The word Bible comes from Koine Greek τὰ βιβλία, tà biblía, which means ‘the books.’ It stands for the sacred scriptures of Christians comprising the Old Testament and the New Testament. They are sixty books in total. The first Christian use of the term ta biblia, or “the books,” to appoint the Holy Scriptures is believed to be in 2 Clement 2:14, written around AD 150: “The books and the apostles plainly declare that the Church hath been from the beginning.”
In Latin, the Greek phrase became biblia sacra. In Old French, the word biblia became bible. Old English already had a word for the Scriptures, biblioðece, taken from the Latin word for “library.” But the shorter Old French word bible replaced it in the early 14th century.
The idea of a collection of holy writings originated in both the Jewish and the Christian mind. In the Old Testament, the prophet Daniel referred to the prophetic writings as “the books” (Daniel 9:2). And in the New Testament, Jesus referred to the books of the Old Testament as “the Scriptures” (Matthew 21:42). Also, Paul called them “the Holy Scriptures” (Romans 1:2).
The important purpose of the Bible is not only to record history, nor even to describe the nature of God. The Bible was written to show men how they may be saved from their sins and obtain eternal life. The apostle Paul wrote:
“But you must continue in the things which you have learned and been assured of, knowing from whom you have learned them, and that from childhood you have known the Holy Scriptures, which are able to make you wise for salvation through faith which is in Christ Jesus. All Scripture is given by inspiration of God, and is profitable for doctrine, for reproof, for correction, for instruction in righteousness, that the man of God may be complete, thoroughly equipped for every good work” (2 Timothy 3:14–17).
The Word of God illuminates the way so that men may walk safely in the spiritual darkness of this world. It is God’s guide to the right path: “Your word is a lamp to my feet and a light to my path” (Psalm 119:105). He who has this light to lead him need not fall even though his way maybe faced with evil (2 Peter 1:19).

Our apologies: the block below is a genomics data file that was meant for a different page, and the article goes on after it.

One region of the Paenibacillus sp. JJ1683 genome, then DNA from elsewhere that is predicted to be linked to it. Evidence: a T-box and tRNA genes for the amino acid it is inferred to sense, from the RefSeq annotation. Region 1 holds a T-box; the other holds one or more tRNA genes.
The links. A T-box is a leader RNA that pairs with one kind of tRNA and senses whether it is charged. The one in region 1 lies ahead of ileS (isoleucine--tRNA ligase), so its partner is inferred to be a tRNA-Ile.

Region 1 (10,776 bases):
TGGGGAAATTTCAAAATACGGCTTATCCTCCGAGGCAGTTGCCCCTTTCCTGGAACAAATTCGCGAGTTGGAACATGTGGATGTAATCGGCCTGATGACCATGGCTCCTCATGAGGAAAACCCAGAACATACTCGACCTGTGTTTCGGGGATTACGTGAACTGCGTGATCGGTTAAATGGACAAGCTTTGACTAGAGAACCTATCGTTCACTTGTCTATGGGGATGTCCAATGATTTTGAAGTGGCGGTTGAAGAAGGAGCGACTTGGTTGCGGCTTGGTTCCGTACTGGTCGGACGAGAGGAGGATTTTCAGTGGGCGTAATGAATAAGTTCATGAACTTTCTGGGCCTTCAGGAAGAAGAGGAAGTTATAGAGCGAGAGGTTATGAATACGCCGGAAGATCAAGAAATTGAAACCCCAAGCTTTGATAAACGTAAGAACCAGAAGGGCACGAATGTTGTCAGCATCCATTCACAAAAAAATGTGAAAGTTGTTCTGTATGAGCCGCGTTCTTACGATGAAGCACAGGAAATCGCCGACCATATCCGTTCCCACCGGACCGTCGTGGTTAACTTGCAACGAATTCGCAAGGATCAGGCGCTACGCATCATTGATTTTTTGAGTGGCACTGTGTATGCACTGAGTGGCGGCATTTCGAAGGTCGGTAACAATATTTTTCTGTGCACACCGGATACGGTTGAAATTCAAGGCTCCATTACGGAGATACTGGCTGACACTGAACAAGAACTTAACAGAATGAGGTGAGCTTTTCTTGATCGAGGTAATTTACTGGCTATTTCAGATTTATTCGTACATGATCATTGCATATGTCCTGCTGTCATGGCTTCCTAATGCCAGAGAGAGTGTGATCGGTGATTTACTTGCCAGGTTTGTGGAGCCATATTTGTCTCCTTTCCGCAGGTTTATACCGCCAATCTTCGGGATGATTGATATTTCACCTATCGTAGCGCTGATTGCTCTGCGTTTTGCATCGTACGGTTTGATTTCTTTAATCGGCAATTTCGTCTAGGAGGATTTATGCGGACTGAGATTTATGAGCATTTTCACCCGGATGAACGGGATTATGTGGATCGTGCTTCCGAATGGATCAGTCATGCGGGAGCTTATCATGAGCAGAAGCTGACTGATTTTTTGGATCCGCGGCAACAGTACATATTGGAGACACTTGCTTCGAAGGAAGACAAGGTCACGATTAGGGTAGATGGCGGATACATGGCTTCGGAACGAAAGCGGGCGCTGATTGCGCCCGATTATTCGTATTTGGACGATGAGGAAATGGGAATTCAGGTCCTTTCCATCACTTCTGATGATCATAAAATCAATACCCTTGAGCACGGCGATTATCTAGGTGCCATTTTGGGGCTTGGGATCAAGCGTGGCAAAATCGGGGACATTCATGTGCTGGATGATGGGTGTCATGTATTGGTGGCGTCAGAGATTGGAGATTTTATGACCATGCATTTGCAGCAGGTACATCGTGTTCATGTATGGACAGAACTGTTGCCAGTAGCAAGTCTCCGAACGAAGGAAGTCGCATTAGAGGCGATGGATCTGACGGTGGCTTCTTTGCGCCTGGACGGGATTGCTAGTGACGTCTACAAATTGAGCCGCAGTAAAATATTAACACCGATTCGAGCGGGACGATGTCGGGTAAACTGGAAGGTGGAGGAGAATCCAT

However, mere surface knowledge of the Bible is not enough. Even though a person may memorize the Scriptures and learn every doctrine, this in itself does not guarantee his salvation. The “devils also believe” (James 2:19), but their knowledge of the truth does not make them rightouss, nor does it ensure their eternal salvation. A person needs to allow the truth of the Bible to change his life by God’s power.
Faith Comes From God’s Word
The most important key to salvation is faith (Acts 16:31). But how do we obtain this faith? Paul wrote, “So then faith comes by hearing, and hearing by the word of God” (Romans 10:17). True faith is not a blind trust to be exercised in the absence of sufficient evidence. Faith is our conviction about things that we cannot see (Hebrews 11:1), and this conviction must be based on knowledge of the Word of God. Therefore, to obtain transforming and enduring faith, there is no substitute for daily study of the Bible.
Christ fought the devil by the word of God “it is written” (Matthew 4:4,7,10). His faith in God and His knowledge of the Scriptures were built on the Scriptures. In this, lay the secret of His power to face temptation. And it is faith that brings victory over the world (1 John 5:4). Trust in God is developed through a study of the Scriptures.
The disciples gained their strong convictions concerning the mission of Christ from the way in which His life fulfilled Old Testament prophecies (Acts 2:22–36; 3:18; 4:10, 11, 23–28; etc.). This knowledge gave them an unshakable basis for their Christian faith and empowered them to take the gospel to the world.
In His service,